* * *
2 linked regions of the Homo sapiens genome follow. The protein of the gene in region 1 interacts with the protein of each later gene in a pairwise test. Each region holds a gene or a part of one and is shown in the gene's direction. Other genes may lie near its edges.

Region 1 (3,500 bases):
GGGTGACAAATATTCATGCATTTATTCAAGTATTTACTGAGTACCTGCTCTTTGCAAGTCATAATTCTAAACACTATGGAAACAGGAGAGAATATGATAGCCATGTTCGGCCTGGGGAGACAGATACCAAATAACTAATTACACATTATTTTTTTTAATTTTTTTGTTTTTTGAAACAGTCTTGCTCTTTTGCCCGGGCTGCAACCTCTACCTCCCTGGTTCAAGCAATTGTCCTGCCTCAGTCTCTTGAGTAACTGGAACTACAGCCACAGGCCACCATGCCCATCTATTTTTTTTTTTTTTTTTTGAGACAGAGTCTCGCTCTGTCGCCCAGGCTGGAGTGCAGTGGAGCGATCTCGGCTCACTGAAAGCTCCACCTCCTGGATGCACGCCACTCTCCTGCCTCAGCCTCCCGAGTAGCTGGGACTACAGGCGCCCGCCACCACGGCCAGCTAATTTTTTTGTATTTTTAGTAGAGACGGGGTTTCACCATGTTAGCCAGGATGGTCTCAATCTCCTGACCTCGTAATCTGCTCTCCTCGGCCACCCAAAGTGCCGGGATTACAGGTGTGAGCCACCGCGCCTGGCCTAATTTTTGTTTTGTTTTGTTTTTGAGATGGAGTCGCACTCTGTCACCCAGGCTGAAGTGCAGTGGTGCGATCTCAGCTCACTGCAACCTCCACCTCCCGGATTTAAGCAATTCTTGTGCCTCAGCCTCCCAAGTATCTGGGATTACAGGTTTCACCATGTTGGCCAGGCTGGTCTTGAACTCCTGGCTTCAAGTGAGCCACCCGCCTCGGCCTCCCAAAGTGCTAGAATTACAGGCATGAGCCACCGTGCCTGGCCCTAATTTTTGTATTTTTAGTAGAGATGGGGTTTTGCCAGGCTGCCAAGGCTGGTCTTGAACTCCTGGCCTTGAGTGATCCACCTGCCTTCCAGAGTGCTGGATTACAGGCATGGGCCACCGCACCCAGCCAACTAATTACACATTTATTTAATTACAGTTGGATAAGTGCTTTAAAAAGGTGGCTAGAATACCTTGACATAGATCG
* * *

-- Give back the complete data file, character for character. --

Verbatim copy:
2 linked regions of the Homo sapiens genome follow. The protein of the gene in region 1 interacts with the protein of each later gene in a pairwise test. Each region holds a gene or a part of one and is shown in the gene's direction. Other genes may lie near its edges.

Region 1 (3,500 bases):
GGGTGACAAATATTCATGCATTTATTCAAGTATTTACTGAGTACCTGCTCTTTGCAAGTCATAATTCTAAACACTATGGAAACAGGAGAGAATATGATAGCCATGTTCGGCCTGGGGAGACAGATACCAAATAACTAATTACACATTATTTTTTTTAATTTTTTTGTTTTTTGAAACAGTCTTGCTCTTTTGCCCGGGCTGCAACCTCTACCTCCCTGGTTCAAGCAATTGTCCTGCCTCAGTCTCTTGAGTAACTGGAACTACAGCCACAGGCCACCATGCCCATCTATTTTTTTTTTTTTTTTTTGAGACAGAGTCTCGCTCTGTCGCCCAGGCTGGAGTGCAGTGGAGCGATCTCGGCTCACTGAAAGCTCCACCTCCTGGATGCACGCCACTCTCCTGCCTCAGCCTCCCGAGTAGCTGGGACTACAGGCGCCCGCCACCACGGCCAGCTAATTTTTTTGTATTTTTAGTAGAGACGGGGTTTCACCATGTTAGCCAGGATGGTCTCAATCTCCTGACCTCGTAATCTGCTCTCCTCGGCCACCCAAAGTGCCGGGATTACAGGTGTGAGCCACCGCGCCTGGCCTAATTTTTGTTTTGTTTTGTTTTTGAGATGGAGTCGCACTCTGTCACCCAGGCTGAAGTGCAGTGGTGCGATCTCAGCTCACTGCAACCTCCACCTCCCGGATTTAAGCAATTCTTGTGCCTCAGCCTCCCAAGTATCTGGGATTACAGGTTTCACCATGTTGGCCAGGCTGGTCTTGAACTCCTGGCTTCAAGTGAGCCACCCGCCTCGGCCTCCCAAAGTGCTAGAATTACAGGCATGAGCCACCGTGCCTGGCCCTAATTTTTGTATTTTTAGTAGAGATGGGGTTTTGCCAGGCTGCCAAGGCTGGTCTTGAACTCCTGGCCTTGAGTGATCCACCTGCCTTCCAGAGTGCTGGATTACAGGCATGGGCCACCGCACCCAGCCAACTAATTACACATTTATTTAATTACAGTTGGATAAGTGCTTTAAAAAGGTGGCTAGAATACCTTGACATAGATCG